REVIEW: Doctor Who - "The Curse of the Black Spot"


Doctor Who offered viewers a return to the familiar show format last night in the third episode of series six, “The Curse of the Black Spot”. While the episode did not have the dramatic global consequences of the first two episodes of this series (Silence domination for the win!), it was still a rollicking adventure with some unexpected twists. As with my previous reviews, this one will be as spoiler-free as possible – Read on to find out what I thought about the episode, including my ranking out of four stars!

I wasn’t surprised that the scope of the show narrowed a bit in “The Curse of the Black Spot”: episodes like “The Impossible Astronaut” and “Day of the Moon” are expensive to produce. Nevertheless, we got a fun pirate-themed entry last night, with the Doctor, Amy and Rory finding themselves aboard a becalmed pirate vessel captained by Henry Avery (Hugh Bonneville). We soon find out that the ship is being “haunted” by a ghostly siren who seeks out injured or ill sailors. When she appears, the sailors are drawn to her singing and are vaporized as soon as they touch her.

What I really liked about this episode was that it was structured like a murder mystery: there were clues about the siren’s identity hidden all around the ship, and the Doctor was in fine form running about and forming theories. Each time the Doctor thought that he had sorted it out, the show had the audience convinced that the Doctor was right - only to have the discovery of another clue force the Doctor to start over. There were some fun bits between the Doctor and Captain Avery, too: Avery was doubtful that the Doctor really was the captain of a ship (the TARDIS), and the two characters humorously bickered through much of the episode.

The idea to have injured or sick sailors marked for death by a black spot was intriguing, and the connection to the “gift of the black spot” pirate mutiny tradition was pretty clear. It was one of the many “clues” the Doctor had to interpret to figure out what the siren really was. When the Doctor finally did catch on, it was a classic Doctor Who solution: a universe inside a universe! (If you haven’t seen the episode and are totally confused, you’ll understand when you see it). One thing that sort of confused me was how the Doctor piloted out of the second universe - that part was a glossed over at the end, but I didn’t really care. If I wanted everything explained, I wouldn’t be watching Doctor Who.

The ending with the pirates reminded me of something I appreciate about this show: it’s not afraid to avoid a “status quo” ending. By that I mean the characters the Doctor helps are not necessarily restored to their previous lives; indeed, they are irrevocably changed. Some shows, like The CW’s Smallville, often introduce a problem or a villain, the hero rushes in to save the day, and everything goes back the normal. In Doctor Who, the people he saves frequently end up in different time periods or entirely different dimensions, but it usually winds up benefiting them.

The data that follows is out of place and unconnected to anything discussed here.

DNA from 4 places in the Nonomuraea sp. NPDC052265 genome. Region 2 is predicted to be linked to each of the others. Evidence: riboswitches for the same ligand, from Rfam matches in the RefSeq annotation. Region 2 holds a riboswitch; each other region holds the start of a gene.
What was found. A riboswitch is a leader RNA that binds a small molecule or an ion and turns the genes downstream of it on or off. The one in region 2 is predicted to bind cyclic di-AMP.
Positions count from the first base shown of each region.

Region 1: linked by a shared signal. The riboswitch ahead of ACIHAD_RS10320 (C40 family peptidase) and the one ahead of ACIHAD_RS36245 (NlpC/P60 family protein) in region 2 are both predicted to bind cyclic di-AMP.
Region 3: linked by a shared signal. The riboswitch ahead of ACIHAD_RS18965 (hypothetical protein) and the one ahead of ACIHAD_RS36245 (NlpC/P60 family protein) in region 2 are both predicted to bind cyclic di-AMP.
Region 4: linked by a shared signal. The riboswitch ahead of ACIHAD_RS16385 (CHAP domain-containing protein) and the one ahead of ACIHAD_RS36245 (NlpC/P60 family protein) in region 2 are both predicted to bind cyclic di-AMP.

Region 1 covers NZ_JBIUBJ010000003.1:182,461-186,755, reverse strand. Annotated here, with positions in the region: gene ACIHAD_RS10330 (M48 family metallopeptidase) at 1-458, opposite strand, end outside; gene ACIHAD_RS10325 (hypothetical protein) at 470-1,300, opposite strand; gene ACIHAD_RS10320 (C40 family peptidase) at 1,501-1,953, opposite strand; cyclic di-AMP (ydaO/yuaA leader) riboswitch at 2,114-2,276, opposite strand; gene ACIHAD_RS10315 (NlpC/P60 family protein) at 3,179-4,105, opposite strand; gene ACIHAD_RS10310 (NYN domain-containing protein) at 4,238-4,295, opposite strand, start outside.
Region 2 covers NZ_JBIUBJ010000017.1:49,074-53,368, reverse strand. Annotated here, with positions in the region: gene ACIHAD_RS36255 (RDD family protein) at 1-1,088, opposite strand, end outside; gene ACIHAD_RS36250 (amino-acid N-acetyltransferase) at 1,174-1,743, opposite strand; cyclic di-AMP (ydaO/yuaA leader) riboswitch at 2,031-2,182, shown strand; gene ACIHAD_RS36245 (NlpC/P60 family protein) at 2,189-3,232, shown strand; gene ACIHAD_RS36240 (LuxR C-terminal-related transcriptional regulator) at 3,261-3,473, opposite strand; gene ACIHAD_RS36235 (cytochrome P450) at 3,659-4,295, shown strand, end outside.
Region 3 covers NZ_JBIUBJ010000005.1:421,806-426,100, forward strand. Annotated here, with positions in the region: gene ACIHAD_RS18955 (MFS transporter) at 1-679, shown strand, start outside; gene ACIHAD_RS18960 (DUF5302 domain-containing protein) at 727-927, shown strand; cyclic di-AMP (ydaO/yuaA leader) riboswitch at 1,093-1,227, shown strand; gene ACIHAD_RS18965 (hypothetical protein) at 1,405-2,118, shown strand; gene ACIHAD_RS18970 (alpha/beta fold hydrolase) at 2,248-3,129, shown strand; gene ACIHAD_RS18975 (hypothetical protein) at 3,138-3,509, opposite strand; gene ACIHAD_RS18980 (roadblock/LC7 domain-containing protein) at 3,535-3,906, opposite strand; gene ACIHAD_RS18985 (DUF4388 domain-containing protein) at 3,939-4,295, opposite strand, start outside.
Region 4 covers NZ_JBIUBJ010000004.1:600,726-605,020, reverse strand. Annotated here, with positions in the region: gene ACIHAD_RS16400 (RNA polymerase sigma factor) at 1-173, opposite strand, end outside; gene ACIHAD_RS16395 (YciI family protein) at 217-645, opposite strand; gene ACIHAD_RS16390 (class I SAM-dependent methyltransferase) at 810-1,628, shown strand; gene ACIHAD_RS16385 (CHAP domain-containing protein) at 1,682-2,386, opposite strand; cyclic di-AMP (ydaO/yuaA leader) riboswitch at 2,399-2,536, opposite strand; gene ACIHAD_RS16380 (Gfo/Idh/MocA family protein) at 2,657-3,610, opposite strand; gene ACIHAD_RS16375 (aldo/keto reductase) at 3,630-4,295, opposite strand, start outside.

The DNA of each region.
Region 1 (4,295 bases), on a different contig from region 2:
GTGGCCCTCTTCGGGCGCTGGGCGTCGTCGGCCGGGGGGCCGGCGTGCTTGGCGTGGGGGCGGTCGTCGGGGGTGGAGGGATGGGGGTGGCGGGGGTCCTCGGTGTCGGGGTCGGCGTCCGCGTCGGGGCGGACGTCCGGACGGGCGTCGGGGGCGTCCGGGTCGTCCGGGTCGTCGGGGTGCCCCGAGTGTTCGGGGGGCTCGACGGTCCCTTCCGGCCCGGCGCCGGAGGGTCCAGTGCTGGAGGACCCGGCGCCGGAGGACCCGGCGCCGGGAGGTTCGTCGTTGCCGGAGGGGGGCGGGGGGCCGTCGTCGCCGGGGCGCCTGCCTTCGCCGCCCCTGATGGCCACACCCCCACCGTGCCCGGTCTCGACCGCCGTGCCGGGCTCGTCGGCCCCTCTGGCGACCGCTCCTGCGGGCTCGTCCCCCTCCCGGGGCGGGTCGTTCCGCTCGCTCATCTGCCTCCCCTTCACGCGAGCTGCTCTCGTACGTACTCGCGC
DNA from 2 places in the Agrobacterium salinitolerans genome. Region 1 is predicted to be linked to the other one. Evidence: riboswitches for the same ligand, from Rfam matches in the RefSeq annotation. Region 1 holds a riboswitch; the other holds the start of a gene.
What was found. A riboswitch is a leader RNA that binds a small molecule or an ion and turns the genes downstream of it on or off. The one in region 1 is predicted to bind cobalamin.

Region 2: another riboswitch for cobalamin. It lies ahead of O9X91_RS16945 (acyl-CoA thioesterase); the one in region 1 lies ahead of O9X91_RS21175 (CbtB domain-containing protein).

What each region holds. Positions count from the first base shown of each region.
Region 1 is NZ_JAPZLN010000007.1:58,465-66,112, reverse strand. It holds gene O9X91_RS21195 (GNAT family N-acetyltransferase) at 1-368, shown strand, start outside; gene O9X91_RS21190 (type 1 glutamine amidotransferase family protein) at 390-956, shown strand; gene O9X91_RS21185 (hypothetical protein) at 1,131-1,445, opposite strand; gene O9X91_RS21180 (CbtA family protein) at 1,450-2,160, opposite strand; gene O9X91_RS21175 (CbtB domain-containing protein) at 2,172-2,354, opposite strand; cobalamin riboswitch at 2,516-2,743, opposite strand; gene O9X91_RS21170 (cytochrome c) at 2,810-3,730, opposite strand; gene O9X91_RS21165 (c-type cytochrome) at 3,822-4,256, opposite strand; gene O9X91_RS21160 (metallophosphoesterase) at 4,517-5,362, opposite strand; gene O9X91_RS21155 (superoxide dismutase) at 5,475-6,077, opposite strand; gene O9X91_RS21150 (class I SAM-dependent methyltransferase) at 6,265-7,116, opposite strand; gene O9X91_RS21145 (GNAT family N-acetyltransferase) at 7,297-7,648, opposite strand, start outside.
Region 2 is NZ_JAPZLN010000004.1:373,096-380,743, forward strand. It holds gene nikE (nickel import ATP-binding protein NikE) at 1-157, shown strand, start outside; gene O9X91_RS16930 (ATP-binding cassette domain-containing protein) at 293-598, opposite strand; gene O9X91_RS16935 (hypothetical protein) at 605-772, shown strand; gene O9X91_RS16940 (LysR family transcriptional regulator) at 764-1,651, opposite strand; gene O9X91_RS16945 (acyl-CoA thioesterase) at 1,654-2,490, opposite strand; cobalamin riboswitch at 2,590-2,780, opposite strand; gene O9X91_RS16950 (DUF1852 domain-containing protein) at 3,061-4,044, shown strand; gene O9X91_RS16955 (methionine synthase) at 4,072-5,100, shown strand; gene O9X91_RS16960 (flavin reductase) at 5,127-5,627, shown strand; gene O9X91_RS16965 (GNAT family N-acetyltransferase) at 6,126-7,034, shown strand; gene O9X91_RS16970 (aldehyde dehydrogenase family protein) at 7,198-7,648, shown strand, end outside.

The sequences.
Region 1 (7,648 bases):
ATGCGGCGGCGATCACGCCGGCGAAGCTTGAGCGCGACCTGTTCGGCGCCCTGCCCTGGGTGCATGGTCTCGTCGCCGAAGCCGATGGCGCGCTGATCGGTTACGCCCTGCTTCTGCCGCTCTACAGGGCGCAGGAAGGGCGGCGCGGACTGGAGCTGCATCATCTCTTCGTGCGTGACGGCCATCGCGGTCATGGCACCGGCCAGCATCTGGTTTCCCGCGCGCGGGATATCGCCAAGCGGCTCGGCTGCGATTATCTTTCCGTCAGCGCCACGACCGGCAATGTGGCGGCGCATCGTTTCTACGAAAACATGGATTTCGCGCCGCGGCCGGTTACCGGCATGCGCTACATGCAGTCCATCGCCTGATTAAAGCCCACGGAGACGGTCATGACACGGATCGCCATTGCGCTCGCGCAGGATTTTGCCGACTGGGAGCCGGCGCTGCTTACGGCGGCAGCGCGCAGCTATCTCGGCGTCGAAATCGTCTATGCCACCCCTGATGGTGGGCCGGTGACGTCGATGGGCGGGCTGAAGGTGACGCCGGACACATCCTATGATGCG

Specifically, I’m thinking of the series five episode “Cold Blood”, where the two human scientists introduced in the previous episode are left in the centre of the earth with the Silurians, to wait in cryo-stasis until the Silurians are able to rise to the surface and share the planet with the humans.  Instead of simply bringing the scientists back to surface with him (thereby setting them back in their previous lives as if nothing happened), the Doctor encourages them to stay and help the Silurians.

This narrative choice shows that the writers of Doctor Who want the Doctor’s presence to have lasting consequences on the lives of the people he encounters - he is not simply someone who swoops in and sets everything back the way it was (no offense to Smallville, though – that show can be fun when it doesn’t follow formula).

There was a brief reference to the pregnancy subplot in this episode (I’m not afraid to talk about that part, because if you haven’t seen “Day of the Moon” yet, why are you reading this review?). It was basically a reiteration of last week’s “confused scanner” bit, so I think it might be a while before we get a definite answer to that or the reveal of the little girl from last week, too. I still think her identity won’t be as simple as it seems – if this episode is any indication, the writers are not about to do the expected on this show.

“The Curse of the Black Spot” gets three stars out of four for being an entertaining third episode that couldn’t quite match the epic precedent set by the previous two episodes. Still, the episode proved that the writers are not afraid to try the unexpected, and I think it does a good job keeping the momentum of the series going into the next episode, which (from last night’s trailer) looks pretty epic!

I’m excited to bring you a bonus feature in today’s review – a collaboration with blogger/editor/fangirl extraordinaire Sandra Mills. Check out her tumblr page for a second opinion on this episode, and to see what else she has to offer on her site. If you like Doctor Who, you’ll probably have some things in common with Sandra. Also, Sandra will be the guest writer of an upcoming post here on Professionally Incoherent, which could be up as early as tomorrow. She’ll be talking about the wonders of tumblr, so stay tuned for that!